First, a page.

Britain’s hidden war in Yemen

IssueFebruary - March 2023
News by PN staff

After eight years of war, the people of Yemen are enduring one of the world’s worst humanitarian crises. Oxfam says that ‘24 million people – 80 percent of Yemen’s population – need emergency aid, the greatest number in any country in the world.’

A quarter of the population is malnourished.

There were some signs of hope in January; a new truce may be agreed soon between the Saudi-led coalition and their Houthi opponents.

However, according to one study, there have been over 150,000 direct conflict-related deaths in the war since Saudi Arabia became involved in 2015.

The UN estimates that, by the end of 2021, there had been 377,000 direct and indirect conflict-related deaths in Yemen, including from a lack of health services or water because of the war.

Why is this a British war?

Here’s one reason. According to the Yemen Data Project, there have been 8,983 civilian deaths in Yemen as the result of 25,052 airstrikes by the Saudi-led coalition.

These airstrikes were carried out by aircraft sold by the US and Britain, and serviced and maintained by US and British firms.

The weapons that killed these 8,983 Yemeni civilians were made in Britain and the US.

According to new analysis by Oxfam, published on 11 January, at least 87 civilians were killed by Saudi coalition airstrikes using weapons supplied by the UK and US between January 2021 and February 2022.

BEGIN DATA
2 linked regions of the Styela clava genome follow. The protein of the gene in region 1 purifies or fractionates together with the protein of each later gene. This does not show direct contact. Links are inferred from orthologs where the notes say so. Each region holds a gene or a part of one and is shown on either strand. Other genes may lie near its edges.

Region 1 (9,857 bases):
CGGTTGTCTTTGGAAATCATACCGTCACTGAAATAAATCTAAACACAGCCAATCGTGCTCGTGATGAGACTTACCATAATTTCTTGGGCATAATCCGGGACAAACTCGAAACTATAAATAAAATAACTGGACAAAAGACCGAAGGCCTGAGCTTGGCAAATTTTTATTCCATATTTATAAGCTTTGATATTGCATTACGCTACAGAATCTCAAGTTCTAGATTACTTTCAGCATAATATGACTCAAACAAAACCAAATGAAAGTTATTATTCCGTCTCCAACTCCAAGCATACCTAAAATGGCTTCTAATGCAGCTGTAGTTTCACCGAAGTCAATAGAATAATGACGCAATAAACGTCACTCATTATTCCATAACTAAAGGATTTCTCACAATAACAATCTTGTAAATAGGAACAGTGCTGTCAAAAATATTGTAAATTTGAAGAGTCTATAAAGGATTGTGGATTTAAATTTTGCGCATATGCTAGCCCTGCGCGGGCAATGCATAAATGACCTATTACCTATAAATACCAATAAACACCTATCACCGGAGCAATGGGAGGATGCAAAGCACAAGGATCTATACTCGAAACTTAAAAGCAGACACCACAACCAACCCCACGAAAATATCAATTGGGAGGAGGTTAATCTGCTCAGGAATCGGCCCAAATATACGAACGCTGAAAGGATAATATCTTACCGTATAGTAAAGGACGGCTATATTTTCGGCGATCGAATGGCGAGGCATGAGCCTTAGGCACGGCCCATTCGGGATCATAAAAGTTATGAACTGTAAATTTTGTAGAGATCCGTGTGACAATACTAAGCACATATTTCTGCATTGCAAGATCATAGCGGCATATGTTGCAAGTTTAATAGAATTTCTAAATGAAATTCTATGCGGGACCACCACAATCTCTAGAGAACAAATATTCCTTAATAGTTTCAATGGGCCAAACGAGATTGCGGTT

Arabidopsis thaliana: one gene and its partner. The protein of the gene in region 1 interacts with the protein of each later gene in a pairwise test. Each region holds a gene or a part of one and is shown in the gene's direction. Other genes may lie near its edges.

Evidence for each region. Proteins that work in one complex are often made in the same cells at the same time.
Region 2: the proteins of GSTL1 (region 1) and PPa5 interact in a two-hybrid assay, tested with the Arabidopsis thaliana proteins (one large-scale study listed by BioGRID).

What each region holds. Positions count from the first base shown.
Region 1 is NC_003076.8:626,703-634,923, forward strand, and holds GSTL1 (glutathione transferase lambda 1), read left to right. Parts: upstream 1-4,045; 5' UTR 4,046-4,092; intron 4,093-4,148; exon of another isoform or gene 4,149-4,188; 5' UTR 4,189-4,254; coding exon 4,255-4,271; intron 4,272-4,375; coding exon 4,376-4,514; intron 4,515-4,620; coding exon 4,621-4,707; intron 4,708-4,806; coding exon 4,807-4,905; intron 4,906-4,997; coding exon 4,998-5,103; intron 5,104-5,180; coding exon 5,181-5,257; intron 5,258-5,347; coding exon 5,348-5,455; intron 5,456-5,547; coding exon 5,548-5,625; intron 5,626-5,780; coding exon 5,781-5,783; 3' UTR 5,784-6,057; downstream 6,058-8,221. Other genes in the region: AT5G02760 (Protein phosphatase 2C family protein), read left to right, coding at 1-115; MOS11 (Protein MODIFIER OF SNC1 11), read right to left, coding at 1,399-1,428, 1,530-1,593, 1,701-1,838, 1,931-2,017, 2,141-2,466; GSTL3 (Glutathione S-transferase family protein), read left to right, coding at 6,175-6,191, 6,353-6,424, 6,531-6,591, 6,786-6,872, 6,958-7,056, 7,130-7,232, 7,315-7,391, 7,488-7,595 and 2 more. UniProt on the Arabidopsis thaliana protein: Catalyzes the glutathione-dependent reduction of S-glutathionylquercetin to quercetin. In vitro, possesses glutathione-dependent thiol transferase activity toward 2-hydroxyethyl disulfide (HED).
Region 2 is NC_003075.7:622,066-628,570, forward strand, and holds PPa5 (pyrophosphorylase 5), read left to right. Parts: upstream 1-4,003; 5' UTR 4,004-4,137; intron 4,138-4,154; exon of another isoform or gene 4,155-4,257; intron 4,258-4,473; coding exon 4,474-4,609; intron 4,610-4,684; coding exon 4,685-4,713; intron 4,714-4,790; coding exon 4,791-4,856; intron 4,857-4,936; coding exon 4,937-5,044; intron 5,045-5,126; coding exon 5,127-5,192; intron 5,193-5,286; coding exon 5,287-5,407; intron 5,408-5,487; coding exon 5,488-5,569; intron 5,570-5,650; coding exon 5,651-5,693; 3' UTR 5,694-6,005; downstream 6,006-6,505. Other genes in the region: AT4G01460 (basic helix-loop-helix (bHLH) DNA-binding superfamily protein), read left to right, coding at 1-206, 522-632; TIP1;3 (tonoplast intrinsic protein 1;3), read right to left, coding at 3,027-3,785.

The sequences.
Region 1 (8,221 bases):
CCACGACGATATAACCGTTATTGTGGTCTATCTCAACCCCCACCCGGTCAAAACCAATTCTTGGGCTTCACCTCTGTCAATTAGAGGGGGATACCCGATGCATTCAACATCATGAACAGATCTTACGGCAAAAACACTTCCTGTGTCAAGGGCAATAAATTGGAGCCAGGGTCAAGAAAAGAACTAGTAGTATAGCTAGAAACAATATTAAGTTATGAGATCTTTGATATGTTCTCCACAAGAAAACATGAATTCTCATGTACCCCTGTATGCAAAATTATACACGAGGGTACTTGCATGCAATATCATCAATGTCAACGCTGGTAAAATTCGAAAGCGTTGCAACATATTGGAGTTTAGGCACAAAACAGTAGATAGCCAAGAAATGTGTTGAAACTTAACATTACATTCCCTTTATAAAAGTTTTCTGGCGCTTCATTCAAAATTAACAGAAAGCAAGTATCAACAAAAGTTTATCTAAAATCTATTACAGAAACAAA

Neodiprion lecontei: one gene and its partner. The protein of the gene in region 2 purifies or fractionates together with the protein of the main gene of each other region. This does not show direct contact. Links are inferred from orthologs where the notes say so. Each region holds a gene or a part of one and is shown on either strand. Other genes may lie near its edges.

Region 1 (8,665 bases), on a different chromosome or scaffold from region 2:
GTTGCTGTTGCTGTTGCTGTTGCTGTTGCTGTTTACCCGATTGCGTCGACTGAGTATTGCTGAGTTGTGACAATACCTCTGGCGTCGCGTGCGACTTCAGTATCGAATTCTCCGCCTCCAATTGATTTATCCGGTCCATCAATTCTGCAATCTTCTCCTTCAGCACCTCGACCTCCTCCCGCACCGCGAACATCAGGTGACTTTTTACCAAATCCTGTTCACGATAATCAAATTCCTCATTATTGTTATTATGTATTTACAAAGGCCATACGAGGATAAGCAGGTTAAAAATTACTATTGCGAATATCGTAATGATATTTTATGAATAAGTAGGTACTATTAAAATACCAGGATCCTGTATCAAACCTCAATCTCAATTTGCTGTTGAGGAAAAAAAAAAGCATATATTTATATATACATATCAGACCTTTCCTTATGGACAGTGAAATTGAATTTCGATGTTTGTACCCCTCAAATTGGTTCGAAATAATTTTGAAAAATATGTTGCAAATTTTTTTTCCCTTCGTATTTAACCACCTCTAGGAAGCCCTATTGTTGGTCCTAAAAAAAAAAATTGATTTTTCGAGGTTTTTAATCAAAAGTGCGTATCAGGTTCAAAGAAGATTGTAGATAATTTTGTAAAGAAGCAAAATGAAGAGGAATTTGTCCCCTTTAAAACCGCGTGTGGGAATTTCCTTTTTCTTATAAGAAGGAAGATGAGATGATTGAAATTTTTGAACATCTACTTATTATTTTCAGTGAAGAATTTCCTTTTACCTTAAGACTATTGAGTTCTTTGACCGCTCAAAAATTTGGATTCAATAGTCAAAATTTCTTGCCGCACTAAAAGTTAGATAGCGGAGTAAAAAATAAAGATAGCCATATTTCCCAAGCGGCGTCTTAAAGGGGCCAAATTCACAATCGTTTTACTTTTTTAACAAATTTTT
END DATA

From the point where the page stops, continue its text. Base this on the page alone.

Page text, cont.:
Martin Butcher, a policy adviser at Oxfam, told the Guardian that there had been 431 airstrikes in the period under study, roughly one a day, and that the ‘intensity of these attacks would not have been possible without a ready supply of arms.’

According to the Campaign Against Arms Trade (CAAT), Britain has sold over £23bn of arms to Saudi Arabia since 2015. CAAT’s legal case against British arms sales starts again on 31 January.

Supervising the war

Britain doesn’t just sell weapons.

The ministry of defence (MoD) confirmed in January 2016 that British military advisers were working in the Saudi control rooms which oversee bombing raids in Yemen, giving advice.

In 2018, British researchers Mike Lewis and Katherine Templar discovered that 7,000 employees of UK contractor companies, UK civil servants and seconded UK military personnel, were in Saudi Arabia to support the Saudi security forces.

Thousands of people are there working for companies contracted by the MoD to maintain and service not just the Typhoon and Tornado aircraft Britain has sold to Saudi Arabia, but also the weapons they fire.

The MoD says it has banned these contractors from physically loading weapons onto Saudi aircraft setting off to bomb Yemen... but it is known that they supervise weapons-loading.

Britain has also provided important political and diplomatic support to the Saudi war effort, for example at the UN.

In other news, the UN has hit a new hurdle in its attempts to deal with the FSO Safer, the derelict oil tanker holding over a million barrels of oil just off Yemen’s main port, Hodeidah. Because of the Ukraine War, the cost of a replacement oil tanker (to receive the siphoned-off oil) has gone up 50 percent. The French government has responded by increasing its contribution by €1mn to €2.26mn. (The UK has not changed its pledge of £6mn.) Back in September, a Greenpeace investigation revealed that the oil on the FSO Safer belongs to six large oil companies including ExxonMobil and Total (now TotalEnergies) – none of whom have made any financial contribution to the clear-up, despite the massive profits they’ve enjoyed recently as a result of the Ukraine War.

Topics: Arms trade, Yemen